Suggestions for Use
Development of Course Design.
Global concept maps developed by an experienced instructor, or a team of instructors, can clarify the essential concepts and their linkages. They also make explicit the connected knowledge of a field, which is implicit among experts in the discipline. Effective instruction can then be designed that contains the structure of the concept maps. Caveat: This use requires a high investment of instructor time for the initial concept map construction.
Figure 3: Schema for Using a Concept Map for Developing Course Design
[From Novak and Gowin, 1984]
Click here to see a larger version of this graph.
The instructor can present "expert" concept maps to the whole class to highlight key concepts and connections. These should be more detailed and flow from the global maps executed for the course design. Concept maps can then serve as "advanced organizers" (to preview material) and also for review. An instructor can continuously refer to a concept map in class to show how to "grow" the connections, and to keep the instruction focused. Caveat: At first, students will find concept maps very strange and may even try to memorize them, rather than use them as a thinking tool.
Ask students to construct their own concept maps covering a section of the course material from class or the textbook. Most (if not all!) of them will probably never have seen a concept map before, and many have not developed the learning skills needed to construct them. As a result, the instructor will need time (either in class, or perhaps in the lab) to work with groups and individuals. The impact of student-created concept maps is so powerful that it is worth the investment of time!
- Introduce a concept that is familiar to all students, such as "car", "chair" or "food."
- Have students write down 10 other concepts that they associate with this main concept (i.e. for food, "vegetables", "meat", "cereal", "milk", "steak", "carrots"...).
- Ask them to rank the 10 concepts from "most general and inclusive" to "least general and inclusive" or from "most important" to "least important"; this step will require several minutes.
- Tell students to write the "most general" or "most important" concept near the top of a large piece of paper (e.g., posterboard or butcher paper are excellent, but regular notebook paper will suffice). Have them enclose this "superordinate concept" in a box or oval. Use pencils instead of pens! (Post-its® are excellent for this step.)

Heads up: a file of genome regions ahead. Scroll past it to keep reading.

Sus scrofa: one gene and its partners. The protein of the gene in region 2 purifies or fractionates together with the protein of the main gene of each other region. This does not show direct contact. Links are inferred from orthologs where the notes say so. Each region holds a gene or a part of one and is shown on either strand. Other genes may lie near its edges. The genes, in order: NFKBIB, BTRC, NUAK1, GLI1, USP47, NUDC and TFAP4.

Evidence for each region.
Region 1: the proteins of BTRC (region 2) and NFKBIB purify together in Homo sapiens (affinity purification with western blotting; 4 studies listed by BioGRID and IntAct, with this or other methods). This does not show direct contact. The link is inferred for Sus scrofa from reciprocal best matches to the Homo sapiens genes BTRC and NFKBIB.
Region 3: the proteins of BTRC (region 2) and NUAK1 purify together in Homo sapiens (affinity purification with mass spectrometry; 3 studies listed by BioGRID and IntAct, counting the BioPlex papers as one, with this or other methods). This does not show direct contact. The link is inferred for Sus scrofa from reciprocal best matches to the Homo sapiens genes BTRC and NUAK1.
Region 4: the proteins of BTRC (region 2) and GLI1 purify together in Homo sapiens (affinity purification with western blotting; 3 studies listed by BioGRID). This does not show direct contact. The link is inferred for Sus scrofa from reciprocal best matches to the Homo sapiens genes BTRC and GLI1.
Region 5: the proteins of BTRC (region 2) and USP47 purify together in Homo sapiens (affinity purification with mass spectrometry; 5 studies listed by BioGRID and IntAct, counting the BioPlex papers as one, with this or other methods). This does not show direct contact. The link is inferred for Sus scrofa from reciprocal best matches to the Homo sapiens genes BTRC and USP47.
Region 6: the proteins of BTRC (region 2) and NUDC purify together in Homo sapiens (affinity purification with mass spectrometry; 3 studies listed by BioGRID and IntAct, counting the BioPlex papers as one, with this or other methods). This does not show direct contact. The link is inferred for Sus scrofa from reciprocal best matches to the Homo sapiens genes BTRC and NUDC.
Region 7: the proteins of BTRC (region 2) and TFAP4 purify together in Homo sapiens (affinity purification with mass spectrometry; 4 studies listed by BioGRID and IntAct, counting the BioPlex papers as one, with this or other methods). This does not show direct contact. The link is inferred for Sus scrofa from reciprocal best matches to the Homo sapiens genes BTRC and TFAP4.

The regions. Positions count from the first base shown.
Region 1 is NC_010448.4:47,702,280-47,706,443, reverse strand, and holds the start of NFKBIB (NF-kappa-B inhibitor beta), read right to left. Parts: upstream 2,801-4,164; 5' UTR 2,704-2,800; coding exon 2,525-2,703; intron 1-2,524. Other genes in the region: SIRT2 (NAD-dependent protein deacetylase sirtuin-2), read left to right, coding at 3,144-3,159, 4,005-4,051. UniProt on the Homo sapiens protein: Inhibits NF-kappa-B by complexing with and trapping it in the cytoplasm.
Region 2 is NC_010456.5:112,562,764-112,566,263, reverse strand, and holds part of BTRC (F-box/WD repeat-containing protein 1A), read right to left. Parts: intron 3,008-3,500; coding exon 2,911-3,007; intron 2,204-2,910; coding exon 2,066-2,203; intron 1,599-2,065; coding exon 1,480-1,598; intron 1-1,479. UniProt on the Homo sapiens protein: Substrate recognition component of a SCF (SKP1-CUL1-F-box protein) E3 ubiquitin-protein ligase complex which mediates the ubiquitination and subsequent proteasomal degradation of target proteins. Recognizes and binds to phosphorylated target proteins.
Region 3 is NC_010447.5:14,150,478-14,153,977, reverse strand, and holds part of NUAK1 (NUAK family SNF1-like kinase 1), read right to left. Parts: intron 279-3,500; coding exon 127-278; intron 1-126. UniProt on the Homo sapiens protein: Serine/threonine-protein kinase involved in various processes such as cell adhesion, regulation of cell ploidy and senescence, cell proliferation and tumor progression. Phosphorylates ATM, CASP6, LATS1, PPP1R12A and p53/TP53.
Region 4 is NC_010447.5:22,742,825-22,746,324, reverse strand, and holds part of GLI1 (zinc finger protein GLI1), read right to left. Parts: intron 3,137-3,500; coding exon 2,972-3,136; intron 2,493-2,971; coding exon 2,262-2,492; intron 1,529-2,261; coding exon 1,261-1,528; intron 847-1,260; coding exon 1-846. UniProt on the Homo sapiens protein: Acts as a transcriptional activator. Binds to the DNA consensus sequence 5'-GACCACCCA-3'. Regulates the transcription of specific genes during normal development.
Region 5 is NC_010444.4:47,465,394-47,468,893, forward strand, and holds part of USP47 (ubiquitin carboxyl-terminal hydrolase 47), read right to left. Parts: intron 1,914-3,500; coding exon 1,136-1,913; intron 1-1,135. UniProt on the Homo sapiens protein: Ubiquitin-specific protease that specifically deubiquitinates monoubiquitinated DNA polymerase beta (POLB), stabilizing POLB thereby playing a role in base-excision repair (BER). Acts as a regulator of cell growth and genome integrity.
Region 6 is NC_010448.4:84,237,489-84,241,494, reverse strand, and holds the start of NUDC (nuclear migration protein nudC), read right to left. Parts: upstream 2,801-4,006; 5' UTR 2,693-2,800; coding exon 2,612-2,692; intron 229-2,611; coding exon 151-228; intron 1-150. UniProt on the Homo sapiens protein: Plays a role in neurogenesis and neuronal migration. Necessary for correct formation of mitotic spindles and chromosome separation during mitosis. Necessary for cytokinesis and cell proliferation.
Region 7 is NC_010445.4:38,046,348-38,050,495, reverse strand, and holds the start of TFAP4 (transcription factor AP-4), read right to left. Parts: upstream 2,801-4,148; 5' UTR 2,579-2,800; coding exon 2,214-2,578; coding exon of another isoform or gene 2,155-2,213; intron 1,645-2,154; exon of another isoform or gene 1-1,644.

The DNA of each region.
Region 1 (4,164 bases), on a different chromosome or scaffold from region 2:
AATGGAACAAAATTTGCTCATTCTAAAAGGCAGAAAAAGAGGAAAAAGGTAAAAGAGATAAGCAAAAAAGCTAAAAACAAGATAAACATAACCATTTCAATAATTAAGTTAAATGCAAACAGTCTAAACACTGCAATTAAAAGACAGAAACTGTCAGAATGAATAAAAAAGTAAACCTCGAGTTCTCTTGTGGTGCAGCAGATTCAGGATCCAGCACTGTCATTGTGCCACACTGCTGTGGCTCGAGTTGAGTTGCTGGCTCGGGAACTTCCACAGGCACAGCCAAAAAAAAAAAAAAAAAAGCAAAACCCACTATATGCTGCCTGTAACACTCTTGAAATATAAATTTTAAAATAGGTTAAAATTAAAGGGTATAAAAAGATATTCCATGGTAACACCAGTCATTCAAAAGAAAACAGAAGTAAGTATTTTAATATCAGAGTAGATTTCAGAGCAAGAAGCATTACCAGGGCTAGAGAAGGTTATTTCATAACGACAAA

- Explain that you want them to connect concepts from their list, one pair at a time, with directional links; and most importantly, to label the linking lines (e.g., Carrots vitamin A (linking word is, "contain") OR meat iron (linking words are, "is a good source of"). Continue this process until all concepts appear on the map.
- Give students plenty of time (20-30 minutes). Encourage them to include a lot of branching and many levels of hierarchy. Put special emphasis on cross-linking concepts in one area of the map with those in other areas. Suggest that they may add as many additional concepts as they wish to make their maps unique and personally meaningful. Remind them that the boxes or ovals should contain only one or two words. Emphasize that "neatness doesn't count" and that they may re-draw their maps as often as they wish.
- Circulate around the room as students construct their maps. Be supportive but not directive. Remind students that a concept map is an distinctive representation of their understanding, and that individual components on their maps may or may not be scientifically accurate, but there is a large set of ways to organize and represent what they know. Encourage creativity and stress that there are no one "correct" answer.
- Select several students to share their maps with the class. You may need to make a transparency to display the maps in large classes. Focus attention on appropriate connections between concepts. Remind students that concept maps may be a very helpful way to study; they can be used to condense many pages of textbook verbiage into a succinct summary of what the author presents.
- In the next class, introduce a central concept from your course (e.g., "star", "cell", "energy", "matter") and ask your students to construct a concept map on this topic. Collect the maps and review them, but don't grade them. You may want to suggest ways the maps could be improved.
- Return the maps to the students and suggest that they rethink some of their ideas. We have used different colored pencils for each iteration so students may depict and emphasize how their ideas change over time. The same map may be used for several class periods, and students may be encouraged to add to, delete, reorganize or even begin anew whenever they need to do so.
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